Every concern is on the lookout for good men and that is why you seldom hear a good man complaining about not getting enough salary. When the firm he is with fails to pay him all his services are worth someone else is going to come along and do it. — Coleman Cox. (more…)

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Originally published in the Pacific Coast Bulletin, September 12, 1924

Summer time in Juneau, Alaska, is not the most favorable season in which to sell coal to the domestic consumer. But the view shown herewith of the Pacific Coast Coal Company’s Juneau depot, taken in the month of July, shows not a truck in sight. This is because Agent H.G. Walmsley had them all out making deliveries, even though the mid-day sun made a shady corner most inviting. “Walms” was formerly a company employee at Newcastle. (more…)

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Originally published in the Pacific Coast Bulletin, May 1, 1924

Cooley goes through mine accident unhurt

Imprisoned under a fall of rock and coal and only saved from being crushed by a single timber, Manley Cooley was rescued from Chute 29, 11th level, south, of Black Diamond Mine shortly before six o’clock last Tuesday evening.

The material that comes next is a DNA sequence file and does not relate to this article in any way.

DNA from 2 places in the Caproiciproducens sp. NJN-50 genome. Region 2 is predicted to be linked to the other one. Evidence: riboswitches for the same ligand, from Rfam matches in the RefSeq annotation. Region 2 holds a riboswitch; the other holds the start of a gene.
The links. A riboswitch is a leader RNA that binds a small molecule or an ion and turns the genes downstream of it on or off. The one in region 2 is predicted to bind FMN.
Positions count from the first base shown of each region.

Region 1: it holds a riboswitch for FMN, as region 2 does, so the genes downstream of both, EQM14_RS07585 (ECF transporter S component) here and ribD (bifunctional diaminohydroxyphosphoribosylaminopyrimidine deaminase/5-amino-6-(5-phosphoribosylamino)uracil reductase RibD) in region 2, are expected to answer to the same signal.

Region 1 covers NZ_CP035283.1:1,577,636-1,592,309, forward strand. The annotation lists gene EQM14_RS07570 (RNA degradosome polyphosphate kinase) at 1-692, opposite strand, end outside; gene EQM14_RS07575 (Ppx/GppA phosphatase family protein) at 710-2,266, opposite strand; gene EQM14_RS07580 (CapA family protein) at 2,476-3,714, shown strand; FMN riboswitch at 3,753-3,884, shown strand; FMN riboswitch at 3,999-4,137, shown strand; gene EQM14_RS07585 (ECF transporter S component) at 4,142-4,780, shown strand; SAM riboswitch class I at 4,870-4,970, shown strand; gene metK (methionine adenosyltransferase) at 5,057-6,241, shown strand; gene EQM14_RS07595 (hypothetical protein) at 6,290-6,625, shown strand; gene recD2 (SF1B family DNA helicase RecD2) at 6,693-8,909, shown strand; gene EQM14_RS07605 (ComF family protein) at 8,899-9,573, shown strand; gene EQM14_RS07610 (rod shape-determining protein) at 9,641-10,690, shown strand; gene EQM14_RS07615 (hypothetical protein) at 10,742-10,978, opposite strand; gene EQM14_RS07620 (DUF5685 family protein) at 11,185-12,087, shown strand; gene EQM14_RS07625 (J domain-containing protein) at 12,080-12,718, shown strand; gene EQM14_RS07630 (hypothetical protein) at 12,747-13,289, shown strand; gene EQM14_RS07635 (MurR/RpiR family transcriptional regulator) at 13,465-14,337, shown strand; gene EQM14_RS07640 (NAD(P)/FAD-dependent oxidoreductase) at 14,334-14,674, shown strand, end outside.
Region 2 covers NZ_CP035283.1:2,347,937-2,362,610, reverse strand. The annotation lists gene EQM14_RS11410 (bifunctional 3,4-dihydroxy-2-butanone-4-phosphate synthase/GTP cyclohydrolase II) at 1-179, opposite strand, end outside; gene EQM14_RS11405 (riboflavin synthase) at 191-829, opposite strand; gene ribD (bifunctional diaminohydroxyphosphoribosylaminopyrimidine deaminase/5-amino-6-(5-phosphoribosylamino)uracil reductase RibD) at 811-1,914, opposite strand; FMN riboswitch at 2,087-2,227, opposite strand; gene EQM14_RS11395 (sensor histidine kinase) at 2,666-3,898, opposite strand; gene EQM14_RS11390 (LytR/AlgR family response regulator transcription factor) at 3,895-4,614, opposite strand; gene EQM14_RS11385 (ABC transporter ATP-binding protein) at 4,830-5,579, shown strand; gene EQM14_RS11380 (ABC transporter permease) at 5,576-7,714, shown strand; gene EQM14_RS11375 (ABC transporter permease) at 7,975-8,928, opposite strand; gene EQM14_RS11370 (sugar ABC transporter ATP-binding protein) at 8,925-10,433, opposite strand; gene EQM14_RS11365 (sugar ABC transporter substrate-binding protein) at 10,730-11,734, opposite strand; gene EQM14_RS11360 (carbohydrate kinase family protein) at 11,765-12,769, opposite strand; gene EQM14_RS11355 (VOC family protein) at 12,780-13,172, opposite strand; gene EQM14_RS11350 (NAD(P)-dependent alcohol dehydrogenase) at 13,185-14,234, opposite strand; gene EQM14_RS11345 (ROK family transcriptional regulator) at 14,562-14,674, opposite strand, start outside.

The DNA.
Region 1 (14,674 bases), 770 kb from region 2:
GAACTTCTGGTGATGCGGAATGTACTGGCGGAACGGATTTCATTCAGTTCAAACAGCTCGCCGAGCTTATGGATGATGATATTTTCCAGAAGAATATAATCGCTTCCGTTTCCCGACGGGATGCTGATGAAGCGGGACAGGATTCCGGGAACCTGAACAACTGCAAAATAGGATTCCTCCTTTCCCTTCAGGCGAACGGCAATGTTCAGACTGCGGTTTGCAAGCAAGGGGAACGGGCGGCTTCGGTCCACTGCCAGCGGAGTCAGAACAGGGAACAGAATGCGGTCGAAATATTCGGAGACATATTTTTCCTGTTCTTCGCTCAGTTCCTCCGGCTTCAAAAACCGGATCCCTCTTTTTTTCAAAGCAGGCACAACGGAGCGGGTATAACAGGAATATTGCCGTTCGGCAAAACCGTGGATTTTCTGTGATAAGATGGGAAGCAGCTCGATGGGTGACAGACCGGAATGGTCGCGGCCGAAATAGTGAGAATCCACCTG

Rescuers had worked without easing from 9:20 p.m. of Monday, when a “bump” occurred in Chutes 29 and 30 of the 11th level. Their efforts were in vain, however, for Robt. Doucette and O.C. Wise, both of who suffered instant death when the crash came.

Doucette’s body was recovered from Chute 30 about 11 o’clock Tuesday morning, but it was not until 4 a.m. of Wednesday that Wise was found in Chute 29. (more…)

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Originally published in the Pacific Coast Bulletin, April 17, 1924

Bidding against the competition of eastern firms, the Pacific Coast Engineering Company, a subsidiary of The Pacific Coast Company, recently won the contract for the building of the Test Weight Car shown in the above engraving.

The car weighs 80,000 pounds and is used jointly by the states of Washington and Oregon for the testing of railroad scales. The body of the car is composed of two castings running lengthwise, each of which weighs 17 ½ tons. The name plate just over the wheel in the center of the picture reads, “Built by Pacific Coast Eng’r. Co., Seattle, Wash.” (more…)

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Originally published in the Pacific Coast Bulletin, April 10, 1924

Not all gangs which go underground at Black Diamond are bent upon breaking all known hoist records. Evidence of this is seen in the group above which one Sunday recently explored the depths of the mine, guided by Mine Foreman Theo. Rouse.

The party was arranged by Frank Bergman, mine storekeeper, who was also the photographer, which explains his absence from the group. Those in the picture are: J.E. Clarkin, Joe Malo, Mrs. J.E. Clarkin, Miss Margaret Malo, Al A. Bergman, Theo. Rouse, Miss Gilbert Malo, N S. Bergman, and Miss Theresa Malo. (more…)